THE ULTRA-MAGIC DEALS

AND THE MOST SECRET SPECIAL RELATIONSHIP, 1940-1946

Much has been written (e.g., David Kahn's Seizing the Enigma, 1991) about the high-grade intelligence (dubbed ``Ultra'' and ``Magic'') available to the Allies during WW II as a result of the UK's ability to read many of Nazi Germany's ciphers and of America's success in cracking Japanese codes. Comparatively less attention has been paid to the lengthy and difficult negotiations that preceded the sharing of information gained from Axis message traffic. Drawing on declassified archival sources, Smith (The Shadow Warriors, 1983, etc.) bridges this gap with an engrossing account of how Whitehall and Washington finally consented to pool their cryptoanalytic resources to defeat common enemies. Noting that most countries spy on friends as well as foes, Smith first focuses on the security concerns and obstacles that long delayed a comprehensive accord. While Great Britain had managed to centralize its code-breaking operations between the wars, US efforts, the author points out, were an uncoordinated hodgepodge marked by intense, distrustful rivalry among the Army's Signal Corps, the FBI, the Office of Naval Intelligence, the State Department, and other agencies. By May 1943, however, necessity, patience, and confidence engendered by working relationships yielded the so-called ERUSA agreement that set the stage for unprecedented cooperation during the war's final 30 months—and for an enduring productive partnership. Given the secrecy surrounding any nation's code and cipher activities, the author is unable to pinpoint just when in 1947 a permanent Anglo-American pact was concluded (in response to fears about USSR ambitions). At the close, though, he leaves little doubt that the entente inspired by the sharing of WW II intelligence contributed as much to the winning of the cold war as to victory in Europe and the Pacific. An illuminating rundown on a largely ignored, albeit important, chapter in diplomatic and military history. (One map.)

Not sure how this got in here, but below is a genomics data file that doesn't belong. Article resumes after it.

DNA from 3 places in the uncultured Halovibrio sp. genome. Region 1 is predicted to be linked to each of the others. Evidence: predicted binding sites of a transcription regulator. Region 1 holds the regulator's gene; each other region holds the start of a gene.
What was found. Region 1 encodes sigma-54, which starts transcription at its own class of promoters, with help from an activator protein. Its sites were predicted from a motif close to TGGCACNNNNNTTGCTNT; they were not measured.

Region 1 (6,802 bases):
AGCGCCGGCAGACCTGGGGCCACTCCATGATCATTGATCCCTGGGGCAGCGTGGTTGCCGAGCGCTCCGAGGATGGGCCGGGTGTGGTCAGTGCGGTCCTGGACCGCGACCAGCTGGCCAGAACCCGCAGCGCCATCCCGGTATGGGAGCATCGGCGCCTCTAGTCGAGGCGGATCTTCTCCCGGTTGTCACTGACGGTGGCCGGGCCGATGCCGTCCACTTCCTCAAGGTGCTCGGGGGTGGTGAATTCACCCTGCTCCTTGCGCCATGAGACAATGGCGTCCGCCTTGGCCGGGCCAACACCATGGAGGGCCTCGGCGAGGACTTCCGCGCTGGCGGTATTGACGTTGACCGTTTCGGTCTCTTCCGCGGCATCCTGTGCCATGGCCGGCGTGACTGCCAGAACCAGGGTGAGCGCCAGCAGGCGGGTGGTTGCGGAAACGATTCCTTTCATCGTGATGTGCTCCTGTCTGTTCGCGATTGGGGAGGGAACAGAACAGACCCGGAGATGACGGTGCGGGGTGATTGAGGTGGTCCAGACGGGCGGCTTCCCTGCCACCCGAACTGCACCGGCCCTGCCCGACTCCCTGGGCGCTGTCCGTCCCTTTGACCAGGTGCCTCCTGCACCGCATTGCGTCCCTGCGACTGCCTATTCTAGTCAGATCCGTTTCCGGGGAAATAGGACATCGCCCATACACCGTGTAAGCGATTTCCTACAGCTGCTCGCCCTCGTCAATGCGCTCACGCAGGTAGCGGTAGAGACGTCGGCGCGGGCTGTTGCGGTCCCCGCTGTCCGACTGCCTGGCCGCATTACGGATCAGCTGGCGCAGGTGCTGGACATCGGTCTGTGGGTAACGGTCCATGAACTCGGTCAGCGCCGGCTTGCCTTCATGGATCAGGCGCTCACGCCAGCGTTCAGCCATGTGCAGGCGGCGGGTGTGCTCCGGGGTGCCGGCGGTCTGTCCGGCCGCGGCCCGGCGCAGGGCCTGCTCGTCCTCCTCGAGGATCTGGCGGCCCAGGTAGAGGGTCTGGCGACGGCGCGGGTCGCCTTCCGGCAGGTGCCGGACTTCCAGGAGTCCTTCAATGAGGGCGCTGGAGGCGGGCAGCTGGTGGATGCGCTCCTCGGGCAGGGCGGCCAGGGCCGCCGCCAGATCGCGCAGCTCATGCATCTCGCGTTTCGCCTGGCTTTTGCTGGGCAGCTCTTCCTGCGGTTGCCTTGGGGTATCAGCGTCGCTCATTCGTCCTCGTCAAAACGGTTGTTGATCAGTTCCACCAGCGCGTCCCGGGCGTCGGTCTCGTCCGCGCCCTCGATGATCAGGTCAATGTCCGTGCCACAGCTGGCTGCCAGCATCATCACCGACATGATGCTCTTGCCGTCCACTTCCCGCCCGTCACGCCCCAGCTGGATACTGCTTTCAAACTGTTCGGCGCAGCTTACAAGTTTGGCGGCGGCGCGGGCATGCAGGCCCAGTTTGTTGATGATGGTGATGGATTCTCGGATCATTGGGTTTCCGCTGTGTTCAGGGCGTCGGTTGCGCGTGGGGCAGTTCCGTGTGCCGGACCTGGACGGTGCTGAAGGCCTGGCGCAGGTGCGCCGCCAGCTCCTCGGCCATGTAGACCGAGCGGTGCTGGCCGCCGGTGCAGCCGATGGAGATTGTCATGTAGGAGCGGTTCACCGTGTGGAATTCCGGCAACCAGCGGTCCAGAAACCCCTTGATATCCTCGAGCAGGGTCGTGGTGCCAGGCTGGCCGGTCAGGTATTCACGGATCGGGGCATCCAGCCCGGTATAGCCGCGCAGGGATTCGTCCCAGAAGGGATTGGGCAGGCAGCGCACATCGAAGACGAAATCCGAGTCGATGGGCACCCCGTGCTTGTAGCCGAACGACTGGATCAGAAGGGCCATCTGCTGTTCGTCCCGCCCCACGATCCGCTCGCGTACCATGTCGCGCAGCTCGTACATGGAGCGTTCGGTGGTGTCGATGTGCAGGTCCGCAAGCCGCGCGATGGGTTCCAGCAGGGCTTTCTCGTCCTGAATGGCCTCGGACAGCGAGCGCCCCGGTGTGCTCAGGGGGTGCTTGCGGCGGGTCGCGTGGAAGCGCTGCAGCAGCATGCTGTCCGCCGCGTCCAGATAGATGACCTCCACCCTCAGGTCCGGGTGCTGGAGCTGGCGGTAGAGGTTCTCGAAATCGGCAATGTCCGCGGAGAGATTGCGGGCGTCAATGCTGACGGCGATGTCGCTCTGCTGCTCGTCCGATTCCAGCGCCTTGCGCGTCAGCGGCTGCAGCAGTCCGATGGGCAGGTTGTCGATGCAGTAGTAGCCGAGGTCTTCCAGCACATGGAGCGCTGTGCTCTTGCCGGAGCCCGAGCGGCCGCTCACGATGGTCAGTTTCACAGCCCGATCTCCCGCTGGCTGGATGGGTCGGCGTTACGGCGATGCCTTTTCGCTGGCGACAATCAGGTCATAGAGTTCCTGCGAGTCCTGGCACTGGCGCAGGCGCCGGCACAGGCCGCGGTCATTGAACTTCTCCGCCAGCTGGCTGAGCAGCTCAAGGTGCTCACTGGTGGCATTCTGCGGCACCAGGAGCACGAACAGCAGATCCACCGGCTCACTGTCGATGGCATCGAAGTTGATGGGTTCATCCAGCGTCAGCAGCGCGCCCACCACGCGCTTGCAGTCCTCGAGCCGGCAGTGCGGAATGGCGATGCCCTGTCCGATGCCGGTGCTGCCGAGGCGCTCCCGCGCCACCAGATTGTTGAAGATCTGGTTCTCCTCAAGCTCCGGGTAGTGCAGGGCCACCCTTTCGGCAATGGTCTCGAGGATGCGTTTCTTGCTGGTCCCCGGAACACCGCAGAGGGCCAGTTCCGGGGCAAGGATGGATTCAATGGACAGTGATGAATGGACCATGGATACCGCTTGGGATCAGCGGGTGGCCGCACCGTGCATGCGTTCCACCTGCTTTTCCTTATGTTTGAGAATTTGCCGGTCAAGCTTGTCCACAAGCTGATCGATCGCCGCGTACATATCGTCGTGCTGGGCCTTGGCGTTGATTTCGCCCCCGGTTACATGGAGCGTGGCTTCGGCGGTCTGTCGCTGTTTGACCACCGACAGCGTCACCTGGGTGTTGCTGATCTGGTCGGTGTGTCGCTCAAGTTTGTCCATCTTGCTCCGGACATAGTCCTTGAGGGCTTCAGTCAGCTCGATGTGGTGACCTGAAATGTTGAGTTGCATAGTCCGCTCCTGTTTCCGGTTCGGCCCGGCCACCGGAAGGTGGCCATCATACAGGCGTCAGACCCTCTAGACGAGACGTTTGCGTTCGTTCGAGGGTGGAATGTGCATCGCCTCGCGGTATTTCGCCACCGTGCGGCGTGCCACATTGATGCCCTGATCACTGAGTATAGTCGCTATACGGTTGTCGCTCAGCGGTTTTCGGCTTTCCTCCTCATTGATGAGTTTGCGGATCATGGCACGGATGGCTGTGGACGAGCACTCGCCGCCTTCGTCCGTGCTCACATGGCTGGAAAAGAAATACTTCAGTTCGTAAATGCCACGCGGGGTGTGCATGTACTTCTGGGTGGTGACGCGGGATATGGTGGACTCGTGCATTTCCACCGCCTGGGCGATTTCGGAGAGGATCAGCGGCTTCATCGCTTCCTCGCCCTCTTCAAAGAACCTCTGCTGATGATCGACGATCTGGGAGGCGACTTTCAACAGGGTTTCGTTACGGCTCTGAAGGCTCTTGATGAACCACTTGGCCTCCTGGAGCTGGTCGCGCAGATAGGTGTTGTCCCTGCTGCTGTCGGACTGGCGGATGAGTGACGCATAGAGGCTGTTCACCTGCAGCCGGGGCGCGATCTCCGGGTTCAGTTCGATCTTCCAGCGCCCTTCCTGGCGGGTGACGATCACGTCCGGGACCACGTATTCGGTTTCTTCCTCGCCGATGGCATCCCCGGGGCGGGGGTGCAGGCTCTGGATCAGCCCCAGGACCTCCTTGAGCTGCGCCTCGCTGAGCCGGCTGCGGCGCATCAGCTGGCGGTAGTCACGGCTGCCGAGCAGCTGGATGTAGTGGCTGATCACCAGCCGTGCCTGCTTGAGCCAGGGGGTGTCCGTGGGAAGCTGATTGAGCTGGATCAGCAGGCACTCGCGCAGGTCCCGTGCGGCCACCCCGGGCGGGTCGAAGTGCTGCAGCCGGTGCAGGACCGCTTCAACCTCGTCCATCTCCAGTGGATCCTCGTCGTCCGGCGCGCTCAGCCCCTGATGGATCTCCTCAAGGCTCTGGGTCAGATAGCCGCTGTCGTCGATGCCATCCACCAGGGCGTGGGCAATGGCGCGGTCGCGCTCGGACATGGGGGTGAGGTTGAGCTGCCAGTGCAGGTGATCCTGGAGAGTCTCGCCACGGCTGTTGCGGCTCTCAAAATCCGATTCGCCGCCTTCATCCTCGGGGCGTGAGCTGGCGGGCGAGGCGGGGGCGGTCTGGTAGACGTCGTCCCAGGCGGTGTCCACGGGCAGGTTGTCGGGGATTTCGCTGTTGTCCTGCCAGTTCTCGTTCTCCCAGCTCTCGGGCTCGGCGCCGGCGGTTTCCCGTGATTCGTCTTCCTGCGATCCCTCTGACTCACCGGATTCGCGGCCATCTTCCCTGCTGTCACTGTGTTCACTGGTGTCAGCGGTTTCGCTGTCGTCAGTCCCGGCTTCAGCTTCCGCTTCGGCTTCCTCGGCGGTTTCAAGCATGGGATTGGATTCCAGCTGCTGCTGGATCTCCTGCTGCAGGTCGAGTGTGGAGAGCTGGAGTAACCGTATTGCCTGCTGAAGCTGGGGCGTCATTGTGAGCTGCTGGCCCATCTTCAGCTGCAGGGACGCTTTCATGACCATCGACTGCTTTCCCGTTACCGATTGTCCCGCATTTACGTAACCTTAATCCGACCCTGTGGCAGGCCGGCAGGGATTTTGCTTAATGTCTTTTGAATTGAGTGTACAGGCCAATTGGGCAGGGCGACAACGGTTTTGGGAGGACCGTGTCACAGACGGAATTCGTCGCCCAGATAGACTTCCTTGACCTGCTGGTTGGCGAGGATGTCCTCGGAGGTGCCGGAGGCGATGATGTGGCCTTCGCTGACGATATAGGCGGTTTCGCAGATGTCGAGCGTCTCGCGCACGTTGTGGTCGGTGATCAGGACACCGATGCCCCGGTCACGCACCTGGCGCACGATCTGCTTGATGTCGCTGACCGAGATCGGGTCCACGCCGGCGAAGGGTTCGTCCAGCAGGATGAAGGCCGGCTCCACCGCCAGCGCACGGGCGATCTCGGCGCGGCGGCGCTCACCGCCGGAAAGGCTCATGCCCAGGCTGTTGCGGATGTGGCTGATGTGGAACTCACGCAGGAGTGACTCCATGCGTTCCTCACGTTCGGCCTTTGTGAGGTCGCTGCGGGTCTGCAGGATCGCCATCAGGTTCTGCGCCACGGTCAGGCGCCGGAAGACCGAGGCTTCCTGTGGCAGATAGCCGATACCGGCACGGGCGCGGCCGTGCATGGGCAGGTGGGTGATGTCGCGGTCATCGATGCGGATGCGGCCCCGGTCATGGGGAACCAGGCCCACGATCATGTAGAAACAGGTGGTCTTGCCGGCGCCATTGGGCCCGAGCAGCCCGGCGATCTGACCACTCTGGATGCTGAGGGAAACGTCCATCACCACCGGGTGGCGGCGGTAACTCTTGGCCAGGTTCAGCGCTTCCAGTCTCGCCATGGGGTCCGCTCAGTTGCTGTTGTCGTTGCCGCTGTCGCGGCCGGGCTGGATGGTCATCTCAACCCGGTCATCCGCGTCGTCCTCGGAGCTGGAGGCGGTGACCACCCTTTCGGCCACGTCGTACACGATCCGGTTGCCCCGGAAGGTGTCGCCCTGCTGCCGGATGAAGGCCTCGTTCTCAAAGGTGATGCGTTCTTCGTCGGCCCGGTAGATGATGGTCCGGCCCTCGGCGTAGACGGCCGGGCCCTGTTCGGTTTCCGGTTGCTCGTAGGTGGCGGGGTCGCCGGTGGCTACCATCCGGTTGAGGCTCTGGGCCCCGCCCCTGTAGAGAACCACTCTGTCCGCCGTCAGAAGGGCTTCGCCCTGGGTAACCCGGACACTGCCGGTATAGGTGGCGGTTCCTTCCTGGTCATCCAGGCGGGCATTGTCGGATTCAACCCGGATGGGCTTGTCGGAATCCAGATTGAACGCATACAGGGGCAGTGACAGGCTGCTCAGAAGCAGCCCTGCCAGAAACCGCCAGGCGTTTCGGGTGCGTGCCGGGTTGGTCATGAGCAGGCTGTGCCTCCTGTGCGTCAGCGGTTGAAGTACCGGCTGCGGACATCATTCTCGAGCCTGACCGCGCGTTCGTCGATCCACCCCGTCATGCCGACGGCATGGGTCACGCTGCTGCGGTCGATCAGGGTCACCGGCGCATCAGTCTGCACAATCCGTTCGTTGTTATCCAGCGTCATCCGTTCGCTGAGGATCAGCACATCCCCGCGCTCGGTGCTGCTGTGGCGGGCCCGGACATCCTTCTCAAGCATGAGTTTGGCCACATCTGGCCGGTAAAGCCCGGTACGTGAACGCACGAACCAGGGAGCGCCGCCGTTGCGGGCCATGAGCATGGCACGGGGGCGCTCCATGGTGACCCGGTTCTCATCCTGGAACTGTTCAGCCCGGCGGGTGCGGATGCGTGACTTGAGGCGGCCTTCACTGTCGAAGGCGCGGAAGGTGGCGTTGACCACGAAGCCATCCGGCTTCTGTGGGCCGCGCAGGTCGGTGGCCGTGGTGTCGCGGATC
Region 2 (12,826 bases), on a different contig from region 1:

Pub Date: Jan. 1, 1993

ISBN: 0-89141-483-5

Page Count: 224

Publisher: Presidio/Random

Review Posted Online: May 20, 2010

Kirkus Reviews Issue: Nov. 15, 1992

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WHAT A WONDERFUL WORLD

A LIFETIME OF RECORDINGS

Noted jazz and pop record producer Thiele offers a chatty autobiography. Aided by record-business colleague Golden, Thiele traces his career from his start as a ``pubescent, novice jazz record producer'' in the 1940s through the '50s, when he headed Coral, Dot, and Roulette Records, and the '60s, when he worked for ABC and ran the famous Impulse! jazz label. At Coral, Thiele championed the work of ``hillbilly'' singer Buddy Holly, although the only sessions he produced with Holly were marred by saccharine strings. The producer specialized in more mainstream popsters like the irrepressibly perky Teresa Brewer (who later became his fourth wife) and the bubble-machine muzak-meister Lawrence Welk. At Dot, Thiele was instrumental in recording Jack Kerouac's famous beat- generation ramblings to jazz accompaniment (recordings that Dot's president found ``pornographic''), while also overseeing a steady stream of pop hits. He then moved to the Mafia-controlled Roulette label, where he observed the ``silk-suited, pinky-ringed'' entourage who frequented the label's offices. Incredibly, however, Thiele remembers the famously hard-nosed Morris Levy, who ran the label and was eventually convicted of extortion, as ``one of the kindest, most warm-hearted, and classiest music men I have ever known.'' At ABC/Impulse!, Thiele oversaw the classic recordings of John Coltrane, although he is the first to admit that Coltrane essentially produced his own sessions. Like many producers of the day, Thiele participated in the ownership of publishing rights to some of the songs he recorded; he makes no apology for this practice, which he calls ``entirely appropriate and without any ethical conflicts.'' A pleasant, if not exactly riveting, memoir that will be of most interest to those with a thirst for cocktail-hour stories of the record biz. (25 halftones, not seen)